“In Patagonia, the isolation makes it easy to exaggerate the person you are: the drinker drinks; the devout prays; the lonely grows lonelier, sometimes fatally.”
Bruce Chatwin, mystagogue of punchy travel writing, had a life-long interest in this remote end-of-the-world peninsular landmass. His fascination started as a young public school pom. Chatwin’s grandmother had a curiosities cabinet containing a leathery chunk of “brontosaurus hide”, allegedly from Argentina. Though an apocryphal story, this artifact aroused a firey fascination with the remote South American peninsula, climaxing in Charwin’s seminal work, In Patagonia.
The experience of hiking Patagonia
El Chalten, a frontier town tethered to the edge of Los Glaciares National Park, is the best access point for trekking in Argentine Patagonia. While the A-frame houses cling to the earth like their similarly-shaped geological parents, the Andes range; modern conveniences, like wifi, international cellular service, and a diverse array of eateries, dilute some of the heaviness that makes the drinker want to drink and the restless wish to wander. It is the type of environment where one feels inclined to keep on moving. Incidentally, I haven’t tacked on more mileage in one month than my time in Patagonia. Part of that was the job’s function, including treks to Laguna Sucia with 30-50 pounds of gear and camera paraphernalia on my back every other day. But it must be said, Patagonia is a place that (with sufficient time) will lay bare some harsh (at least for some) truths, hence the tendency to hit the booze.
The beauty of such ecological grandeur is, on the one hand, revelatory, but on the other, instantaneously humbling. No matter how important or indispensable you think you might be, this landscape tends to unequivocally say, “Silly human, a millennium is but the passing of a few hours in my 4.54 billion years. I hosted the Sauropods–the largest terrestrial animal to walk on my rounded spine–some 100 million years ago. What will I know of you in 100 million years?” I can see how this might be unsettling to some, but for me, it was a confirmation of the sum being much more significant than its constituent parts. Humanity is but a small constituent part of a much larger organism, our natural world. Maybe this is somewhat inconsistent with American individualism. Still, as George Carlin once wryly observed:
“The planet isn’t going anywhere, we are…and we won’t leave much of a trace, maybe styrofoam…the planet will be here a long, long, loooong time after we’re gone, and it will heal itself, it will cleanse itself, ’cause that’s what it does, it’s a self-correcting system. The air and water will recover, the earth will be renewed, and if it’s true that plastic is not degradable, well the planet will simply incorporate plastic into a new paradigm: the earth plus plastic.”
George Carlin was a bit suspicious of human motivations–comedians almost have to be. Still, his overriding rhetorical point that “We haven’t even learned to care for each other, we’re gonna save the planet?!” was aimed at both conservatives and liberals alike. Carlin was not a climate change denier, nor was he fatalistic about the planet’s fate; however, he had little tolerance for the hypocrisy and arrogance of earth’s cleverest ape. In his monologue, Carlin says piercingly,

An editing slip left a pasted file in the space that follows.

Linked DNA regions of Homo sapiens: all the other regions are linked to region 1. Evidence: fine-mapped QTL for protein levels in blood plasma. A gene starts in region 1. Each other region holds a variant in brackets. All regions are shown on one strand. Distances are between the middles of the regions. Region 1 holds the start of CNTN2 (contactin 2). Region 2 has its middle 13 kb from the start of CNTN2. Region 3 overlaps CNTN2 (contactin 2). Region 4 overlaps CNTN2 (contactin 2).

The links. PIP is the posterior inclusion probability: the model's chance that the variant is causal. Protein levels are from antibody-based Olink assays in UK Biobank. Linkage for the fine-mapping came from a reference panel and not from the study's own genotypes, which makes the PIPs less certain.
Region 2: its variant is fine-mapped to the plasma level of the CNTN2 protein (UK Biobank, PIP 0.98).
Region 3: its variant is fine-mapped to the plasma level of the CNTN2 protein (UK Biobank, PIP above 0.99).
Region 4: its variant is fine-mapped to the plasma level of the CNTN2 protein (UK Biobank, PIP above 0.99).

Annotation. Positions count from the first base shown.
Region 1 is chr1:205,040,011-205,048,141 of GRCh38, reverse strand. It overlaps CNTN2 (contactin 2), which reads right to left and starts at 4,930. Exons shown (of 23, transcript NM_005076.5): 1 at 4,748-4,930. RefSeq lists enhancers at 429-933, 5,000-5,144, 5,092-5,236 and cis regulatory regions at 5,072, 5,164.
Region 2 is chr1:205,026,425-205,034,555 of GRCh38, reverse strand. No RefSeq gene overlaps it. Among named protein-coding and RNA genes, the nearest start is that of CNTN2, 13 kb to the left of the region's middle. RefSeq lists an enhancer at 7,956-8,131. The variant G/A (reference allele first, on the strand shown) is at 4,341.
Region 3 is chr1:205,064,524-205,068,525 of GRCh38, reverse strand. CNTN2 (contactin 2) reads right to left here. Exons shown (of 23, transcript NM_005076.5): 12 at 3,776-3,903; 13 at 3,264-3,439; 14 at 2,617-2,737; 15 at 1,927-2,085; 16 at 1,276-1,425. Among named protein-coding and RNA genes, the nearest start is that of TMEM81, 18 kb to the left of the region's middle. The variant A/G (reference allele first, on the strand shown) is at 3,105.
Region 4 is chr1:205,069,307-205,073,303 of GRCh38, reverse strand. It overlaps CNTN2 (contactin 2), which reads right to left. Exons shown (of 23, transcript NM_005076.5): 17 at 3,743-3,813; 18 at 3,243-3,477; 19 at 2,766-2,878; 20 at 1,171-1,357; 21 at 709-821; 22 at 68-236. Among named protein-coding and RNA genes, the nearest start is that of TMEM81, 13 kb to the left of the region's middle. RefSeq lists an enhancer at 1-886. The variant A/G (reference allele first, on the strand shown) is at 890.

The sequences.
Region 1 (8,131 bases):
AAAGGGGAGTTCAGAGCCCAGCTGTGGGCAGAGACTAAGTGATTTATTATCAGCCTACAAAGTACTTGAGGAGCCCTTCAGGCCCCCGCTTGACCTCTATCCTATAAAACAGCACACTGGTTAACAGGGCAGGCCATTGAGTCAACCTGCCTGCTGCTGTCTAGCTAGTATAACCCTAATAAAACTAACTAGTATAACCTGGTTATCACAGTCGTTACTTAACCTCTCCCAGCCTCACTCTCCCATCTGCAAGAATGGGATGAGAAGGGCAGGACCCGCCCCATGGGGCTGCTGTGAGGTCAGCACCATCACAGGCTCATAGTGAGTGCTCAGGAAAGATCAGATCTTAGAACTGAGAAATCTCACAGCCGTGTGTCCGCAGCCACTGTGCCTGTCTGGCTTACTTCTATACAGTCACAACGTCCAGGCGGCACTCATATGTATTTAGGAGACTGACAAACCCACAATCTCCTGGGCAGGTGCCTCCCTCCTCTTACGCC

“These white bourgeois liberals who think that the only thing that’s wrong with this country is that there aren’t enough bicycle paths. People trying to make the world safe for their Volvo’s. Besides, ‘environmentalists’ don’t give a shi* about the planet; they don’t care about the planet. Not in the abstract they don’t. You know what they’re interested in? A clean place to live. Their own habitat. They’re worried that someday in the future, they might be personally inconvenienced. Narrow unenlightened self-interest doesn’t impress me!”
Impact of environmental problems
I wonder what Carlin would think about Bill Gates’ latest book, How to Avoid Climate Disaster. I’m being a bit hyperbolic, Carlin is dead after all, but I imagine he would say something like, “Do you know how we avoid climate disaster? Don’t live like Bill Gates! After all, he lives in a 66,000 square foot bourgeois monstrosity and spews jet fuel from his private Gulfstream while crisscrossing the planet he plans on saving.” He would probably be equally miffed about the hypocrisy of the Tesla-driving liberal. Particularly the wealth required to own one, the reliance on consumerism to solve environmental problems, and the little appreciated and publicized court case charging Tesla with facilitating child labor, inhumane working conditions, and “the complicity in the injuries and deaths” of children. Tesla is one of the subjects (along with Apple, Microsoft, Google, and Dell) of a landmark class-action lawsuit in which Congolese plaintiffs are claiming that these companies are “liable for forced labour under US federal law, which they allege took place at some of the biggest industrial cobalt sites in the Congo – Mashamba East, Lake Malo B-5, Commus and Tilwizembe.” You can read a harrowing first-hand account of the conditions on the ground here.
Carlin’s observations can be difficult to stomach for some, but it is because they contain the acid tonic that we call the truth. Like Carlin, Patagonia looms performatively like an agitated comedian. Given time, its imposing geological form cuts deep through pettiness and vanity like magma through the ice.